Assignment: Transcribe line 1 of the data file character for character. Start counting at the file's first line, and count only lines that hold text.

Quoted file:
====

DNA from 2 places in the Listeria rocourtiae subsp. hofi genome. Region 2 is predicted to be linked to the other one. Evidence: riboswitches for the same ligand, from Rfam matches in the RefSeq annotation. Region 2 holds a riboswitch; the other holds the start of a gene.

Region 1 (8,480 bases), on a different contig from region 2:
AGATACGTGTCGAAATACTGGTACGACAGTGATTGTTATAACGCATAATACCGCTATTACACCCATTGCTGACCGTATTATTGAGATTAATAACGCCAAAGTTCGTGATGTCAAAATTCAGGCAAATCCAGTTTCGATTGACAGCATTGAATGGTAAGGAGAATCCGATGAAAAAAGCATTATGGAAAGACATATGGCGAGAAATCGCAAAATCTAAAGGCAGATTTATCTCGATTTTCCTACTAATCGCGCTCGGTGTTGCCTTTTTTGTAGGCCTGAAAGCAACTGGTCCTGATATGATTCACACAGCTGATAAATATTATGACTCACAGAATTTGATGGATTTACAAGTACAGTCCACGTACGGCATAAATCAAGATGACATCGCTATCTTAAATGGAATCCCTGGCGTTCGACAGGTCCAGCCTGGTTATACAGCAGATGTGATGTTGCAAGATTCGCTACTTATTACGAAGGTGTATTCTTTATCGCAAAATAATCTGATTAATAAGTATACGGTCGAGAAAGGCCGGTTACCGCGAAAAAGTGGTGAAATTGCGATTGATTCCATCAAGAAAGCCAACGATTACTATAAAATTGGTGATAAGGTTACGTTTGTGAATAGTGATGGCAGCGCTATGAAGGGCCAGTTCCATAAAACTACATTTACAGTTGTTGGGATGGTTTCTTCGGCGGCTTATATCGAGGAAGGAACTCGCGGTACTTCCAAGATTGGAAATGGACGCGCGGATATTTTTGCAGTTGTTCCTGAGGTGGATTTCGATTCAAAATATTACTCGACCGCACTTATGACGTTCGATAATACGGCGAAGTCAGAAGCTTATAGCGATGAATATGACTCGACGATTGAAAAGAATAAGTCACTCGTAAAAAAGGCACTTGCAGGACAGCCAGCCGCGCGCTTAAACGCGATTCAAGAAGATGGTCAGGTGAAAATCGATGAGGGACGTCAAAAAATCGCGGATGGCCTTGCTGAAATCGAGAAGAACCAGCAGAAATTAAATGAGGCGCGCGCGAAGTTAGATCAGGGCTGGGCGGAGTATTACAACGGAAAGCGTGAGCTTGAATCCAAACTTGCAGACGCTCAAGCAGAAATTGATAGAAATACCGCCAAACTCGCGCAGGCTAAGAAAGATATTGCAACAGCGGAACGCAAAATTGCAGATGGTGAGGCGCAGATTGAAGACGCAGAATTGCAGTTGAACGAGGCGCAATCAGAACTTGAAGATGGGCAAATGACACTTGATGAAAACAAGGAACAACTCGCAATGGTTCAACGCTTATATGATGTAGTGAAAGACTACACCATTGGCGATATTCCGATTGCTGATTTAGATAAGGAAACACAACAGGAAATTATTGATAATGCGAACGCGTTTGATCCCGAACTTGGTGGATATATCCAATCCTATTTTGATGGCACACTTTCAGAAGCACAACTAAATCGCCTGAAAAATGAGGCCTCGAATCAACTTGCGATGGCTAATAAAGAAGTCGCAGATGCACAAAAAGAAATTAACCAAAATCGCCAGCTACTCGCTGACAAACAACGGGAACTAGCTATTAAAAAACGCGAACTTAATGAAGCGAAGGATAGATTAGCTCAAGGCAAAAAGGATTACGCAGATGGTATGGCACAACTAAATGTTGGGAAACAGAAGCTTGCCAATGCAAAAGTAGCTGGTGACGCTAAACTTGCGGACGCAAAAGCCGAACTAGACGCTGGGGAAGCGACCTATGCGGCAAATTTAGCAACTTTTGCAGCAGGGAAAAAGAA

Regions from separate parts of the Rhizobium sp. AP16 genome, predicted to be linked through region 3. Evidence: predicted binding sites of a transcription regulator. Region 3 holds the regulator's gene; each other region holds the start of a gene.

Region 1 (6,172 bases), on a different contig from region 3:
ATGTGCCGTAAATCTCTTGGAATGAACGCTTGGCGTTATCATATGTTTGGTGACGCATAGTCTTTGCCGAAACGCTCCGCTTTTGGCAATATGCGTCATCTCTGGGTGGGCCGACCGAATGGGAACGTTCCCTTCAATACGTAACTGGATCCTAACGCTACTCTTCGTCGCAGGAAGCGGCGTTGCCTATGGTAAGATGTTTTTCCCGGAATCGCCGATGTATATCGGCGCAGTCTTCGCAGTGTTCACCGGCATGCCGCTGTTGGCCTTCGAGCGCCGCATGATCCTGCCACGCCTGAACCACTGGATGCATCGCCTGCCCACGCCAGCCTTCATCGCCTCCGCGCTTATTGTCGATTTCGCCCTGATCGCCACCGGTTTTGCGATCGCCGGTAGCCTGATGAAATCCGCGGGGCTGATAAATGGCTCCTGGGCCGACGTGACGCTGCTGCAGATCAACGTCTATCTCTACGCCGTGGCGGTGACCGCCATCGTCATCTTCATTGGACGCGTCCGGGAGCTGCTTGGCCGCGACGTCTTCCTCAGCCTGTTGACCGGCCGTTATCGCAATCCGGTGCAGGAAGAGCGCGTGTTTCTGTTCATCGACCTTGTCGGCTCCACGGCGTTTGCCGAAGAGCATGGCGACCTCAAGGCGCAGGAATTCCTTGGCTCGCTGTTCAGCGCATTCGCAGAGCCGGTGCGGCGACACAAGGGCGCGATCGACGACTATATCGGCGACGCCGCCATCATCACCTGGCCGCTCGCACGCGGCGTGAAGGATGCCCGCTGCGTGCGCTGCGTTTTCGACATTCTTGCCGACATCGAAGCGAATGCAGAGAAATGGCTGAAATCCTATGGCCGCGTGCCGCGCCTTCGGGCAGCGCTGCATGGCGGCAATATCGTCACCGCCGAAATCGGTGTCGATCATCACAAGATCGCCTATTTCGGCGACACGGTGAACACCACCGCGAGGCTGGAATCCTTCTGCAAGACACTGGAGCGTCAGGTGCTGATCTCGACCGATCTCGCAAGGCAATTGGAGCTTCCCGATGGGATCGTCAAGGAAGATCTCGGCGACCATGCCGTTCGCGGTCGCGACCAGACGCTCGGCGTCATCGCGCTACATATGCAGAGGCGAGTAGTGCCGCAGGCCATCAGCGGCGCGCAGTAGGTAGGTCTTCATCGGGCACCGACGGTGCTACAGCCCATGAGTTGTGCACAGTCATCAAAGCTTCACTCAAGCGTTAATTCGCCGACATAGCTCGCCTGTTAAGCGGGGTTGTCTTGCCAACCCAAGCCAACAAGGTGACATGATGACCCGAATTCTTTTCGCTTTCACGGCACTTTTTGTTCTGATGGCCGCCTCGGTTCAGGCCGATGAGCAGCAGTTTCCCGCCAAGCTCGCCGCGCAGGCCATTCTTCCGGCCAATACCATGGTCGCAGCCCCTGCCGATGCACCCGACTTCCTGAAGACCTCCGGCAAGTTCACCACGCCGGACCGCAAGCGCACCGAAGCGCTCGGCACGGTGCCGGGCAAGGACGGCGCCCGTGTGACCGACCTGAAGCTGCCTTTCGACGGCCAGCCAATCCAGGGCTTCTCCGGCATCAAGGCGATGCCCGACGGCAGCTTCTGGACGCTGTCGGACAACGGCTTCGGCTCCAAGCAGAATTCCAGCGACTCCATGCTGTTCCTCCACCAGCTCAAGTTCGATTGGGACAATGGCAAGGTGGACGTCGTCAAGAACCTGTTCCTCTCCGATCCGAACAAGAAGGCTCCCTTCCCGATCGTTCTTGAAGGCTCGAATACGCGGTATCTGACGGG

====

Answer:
DNA from 2 places in the Listeria rocourtiae subsp. hofi genome. Region 2 is predicted to be linked to the other one. Evidence: riboswitches for the same ligand, from Rfam matches in the RefSeq annotation. Region 2 holds a riboswitch; the other holds the start of a gene.